When contemplating the jobs of the future, politicians too often reach for teaching children how to code as the be-all and end-all in the years to come, Shadow Minister for the Digital Economy Ed Husic told an Australian Computer Society (ACS) meeting last night.
"Everyone keeps going: 'When we code, when we get all these kids to learn how to code, bingo! Everything is going to be safe'," Husic said.
"And I just don't have the heart to say to some of my colleagues, artificial intelligence and machine learning, what that will do in terms of software development down the track means coding is good to know, but it's not going to be the safety hatch you all make it out to be."
Rather than pushing coding in and of itself, the shadow minister said greater prominence should be given to problem solving, creativity, and incorporating arts into the science, technology, engineering, and mathematics (STEM) focus.
Husic warned against assuming certain occupations will be safe from the threat of AI because we require human creativity.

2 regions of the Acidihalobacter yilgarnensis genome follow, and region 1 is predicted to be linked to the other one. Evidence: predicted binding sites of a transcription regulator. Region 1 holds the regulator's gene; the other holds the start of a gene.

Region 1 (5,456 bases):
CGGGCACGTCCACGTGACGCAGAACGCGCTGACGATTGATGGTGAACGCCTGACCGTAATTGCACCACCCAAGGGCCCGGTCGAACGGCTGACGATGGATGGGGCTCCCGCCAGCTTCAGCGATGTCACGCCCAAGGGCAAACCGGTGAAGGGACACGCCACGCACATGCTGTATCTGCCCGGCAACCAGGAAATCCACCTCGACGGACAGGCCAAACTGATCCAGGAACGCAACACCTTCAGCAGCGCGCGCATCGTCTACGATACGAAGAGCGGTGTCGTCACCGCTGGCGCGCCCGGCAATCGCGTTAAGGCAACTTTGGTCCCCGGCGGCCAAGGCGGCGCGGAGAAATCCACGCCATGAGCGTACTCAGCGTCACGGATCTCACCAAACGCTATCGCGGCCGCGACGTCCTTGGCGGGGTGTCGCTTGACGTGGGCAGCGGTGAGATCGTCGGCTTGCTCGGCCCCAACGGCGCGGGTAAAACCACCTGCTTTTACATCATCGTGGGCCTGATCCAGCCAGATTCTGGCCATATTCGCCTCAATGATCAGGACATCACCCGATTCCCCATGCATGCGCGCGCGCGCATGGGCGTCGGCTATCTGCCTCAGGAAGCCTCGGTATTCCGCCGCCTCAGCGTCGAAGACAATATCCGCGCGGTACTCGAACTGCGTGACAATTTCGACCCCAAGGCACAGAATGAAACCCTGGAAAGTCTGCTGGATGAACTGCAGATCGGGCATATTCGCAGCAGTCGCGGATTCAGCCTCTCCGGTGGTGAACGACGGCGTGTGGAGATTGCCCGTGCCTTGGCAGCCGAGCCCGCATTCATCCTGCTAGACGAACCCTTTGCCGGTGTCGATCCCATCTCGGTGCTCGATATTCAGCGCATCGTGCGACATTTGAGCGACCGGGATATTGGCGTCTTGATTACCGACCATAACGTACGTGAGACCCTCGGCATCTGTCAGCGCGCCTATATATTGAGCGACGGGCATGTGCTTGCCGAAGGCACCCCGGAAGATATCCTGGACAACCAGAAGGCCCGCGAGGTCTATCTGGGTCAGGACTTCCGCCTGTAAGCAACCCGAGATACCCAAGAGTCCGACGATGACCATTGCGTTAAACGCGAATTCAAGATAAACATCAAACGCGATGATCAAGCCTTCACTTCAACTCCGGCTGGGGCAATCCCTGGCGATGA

"I'll tell you what, once empathy is built into AI, what will that do to jobs?" he said. "There are now software and robots that are doing their own paintings or composing their own music.
"We should not be so arrogant to think that some of these things ... can just be left alone. It is the a big challenge longer-term, which I think deserves more and more thought."
In June, a House of Representatives committee recommended that the government work with higher education providers to increase the quantity and quality of the STEM graduates from higher education, and similarly implement better teacher training to ensure they are equipped with the knowledge to pass onto children.
The report said the committee is concerned participation in STEM education at the secondary school level has declined significantly over the past two decades, particularly for female students, and is equally concerned that Australian students' mathematical literacy skills have been in general decline.
On Thursday, Apple CEO Tim Cook told Konbini that if he were a 10-year-old French student, it would be more important to learn how to program than to learn to speak English.
"I'm not telling people not to learn English in some form," he said. "[Coding] is a language that you can express yourself to 7 billion people in the world.
"Coding should be required in every public school in the world."